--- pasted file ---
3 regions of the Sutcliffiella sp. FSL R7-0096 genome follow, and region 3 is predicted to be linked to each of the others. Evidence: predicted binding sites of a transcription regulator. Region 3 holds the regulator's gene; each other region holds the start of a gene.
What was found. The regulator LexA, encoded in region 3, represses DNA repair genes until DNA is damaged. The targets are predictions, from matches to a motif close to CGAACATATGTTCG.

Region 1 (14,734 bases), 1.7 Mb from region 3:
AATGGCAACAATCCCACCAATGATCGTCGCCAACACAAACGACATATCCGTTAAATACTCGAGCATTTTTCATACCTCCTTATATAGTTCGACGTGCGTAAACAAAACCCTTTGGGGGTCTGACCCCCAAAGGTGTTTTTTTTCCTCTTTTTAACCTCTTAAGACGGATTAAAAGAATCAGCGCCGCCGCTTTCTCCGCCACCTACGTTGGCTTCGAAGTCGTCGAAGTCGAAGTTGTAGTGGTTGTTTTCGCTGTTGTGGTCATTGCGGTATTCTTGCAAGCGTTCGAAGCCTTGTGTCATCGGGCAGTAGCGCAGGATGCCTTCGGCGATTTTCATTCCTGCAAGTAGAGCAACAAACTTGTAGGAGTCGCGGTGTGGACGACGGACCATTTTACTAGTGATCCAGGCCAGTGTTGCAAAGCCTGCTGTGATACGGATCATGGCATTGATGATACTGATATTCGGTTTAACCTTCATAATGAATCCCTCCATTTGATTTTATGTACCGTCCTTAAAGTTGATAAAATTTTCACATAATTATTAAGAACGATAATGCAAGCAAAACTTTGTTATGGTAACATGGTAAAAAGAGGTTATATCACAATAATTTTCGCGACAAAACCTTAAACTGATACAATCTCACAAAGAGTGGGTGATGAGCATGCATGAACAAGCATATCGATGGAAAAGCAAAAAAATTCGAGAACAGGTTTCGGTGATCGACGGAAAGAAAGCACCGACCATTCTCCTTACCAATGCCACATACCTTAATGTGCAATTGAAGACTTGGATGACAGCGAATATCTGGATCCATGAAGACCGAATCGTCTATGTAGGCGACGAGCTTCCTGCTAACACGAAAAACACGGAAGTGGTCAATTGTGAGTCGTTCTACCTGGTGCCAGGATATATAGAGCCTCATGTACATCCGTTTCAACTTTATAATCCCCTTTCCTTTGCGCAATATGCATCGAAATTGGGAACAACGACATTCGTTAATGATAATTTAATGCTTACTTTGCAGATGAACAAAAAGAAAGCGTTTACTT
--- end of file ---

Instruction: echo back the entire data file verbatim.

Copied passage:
3 regions of the Sutcliffiella sp. FSL R7-0096 genome follow, and region 3 is predicted to be linked to each of the others. Evidence: predicted binding sites of a transcription regulator. Region 3 holds the regulator's gene; each other region holds the start of a gene.
What was found. The regulator LexA, encoded in region 3, represses DNA repair genes until DNA is damaged. The targets are predictions, from matches to a motif close to CGAACATATGTTCG.

Region 1 (14,734 bases), 1.7 Mb from region 3:
AATGGCAACAATCCCACCAATGATCGTCGCCAACACAAACGACATATCCGTTAAATACTCGAGCATTTTTCATACCTCCTTATATAGTTCGACGTGCGTAAACAAAACCCTTTGGGGGTCTGACCCCCAAAGGTGTTTTTTTTCCTCTTTTTAACCTCTTAAGACGGATTAAAAGAATCAGCGCCGCCGCTTTCTCCGCCACCTACGTTGGCTTCGAAGTCGTCGAAGTCGAAGTTGTAGTGGTTGTTTTCGCTGTTGTGGTCATTGCGGTATTCTTGCAAGCGTTCGAAGCCTTGTGTCATCGGGCAGTAGCGCAGGATGCCTTCGGCGATTTTCATTCCTGCAAGTAGAGCAACAAACTTGTAGGAGTCGCGGTGTGGACGACGGACCATTTTACTAGTGATCCAGGCCAGTGTTGCAAAGCCTGCTGTGATACGGATCATGGCATTGATGATACTGATATTCGGTTTAACCTTCATAATGAATCCCTCCATTTGATTTTATGTACCGTCCTTAAAGTTGATAAAATTTTCACATAATTATTAAGAACGATAATGCAAGCAAAACTTTGTTATGGTAACATGGTAAAAAGAGGTTATATCACAATAATTTTCGCGACAAAACCTTAAACTGATACAATCTCACAAAGAGTGGGTGATGAGCATGCATGAACAAGCATATCGATGGAAAAGCAAAAAAATTCGAGAACAGGTTTCGGTGATCGACGGAAAGAAAGCACCGACCATTCTCCTTACCAATGCCACATACCTTAATGTGCAATTGAAGACTTGGATGACAGCGAATATCTGGATCCATGAAGACCGAATCGTCTATGTAGGCGACGAGCTTCCTGCTAACACGAAAAACACGGAAGTGGTCAATTGTGAGTCGTTCTACCTGGTGCCAGGATATATAGAGCCTCATGTACATCCGTTTCAACTTTATAATCCCCTTTCCTTTGCGCAATATGCATCGAAATTGGGAACAACGACATTCGTTAATGATAATTTAATGCTTACTTTGCAGATGAACAAAAAGAAAGCGTTTACTT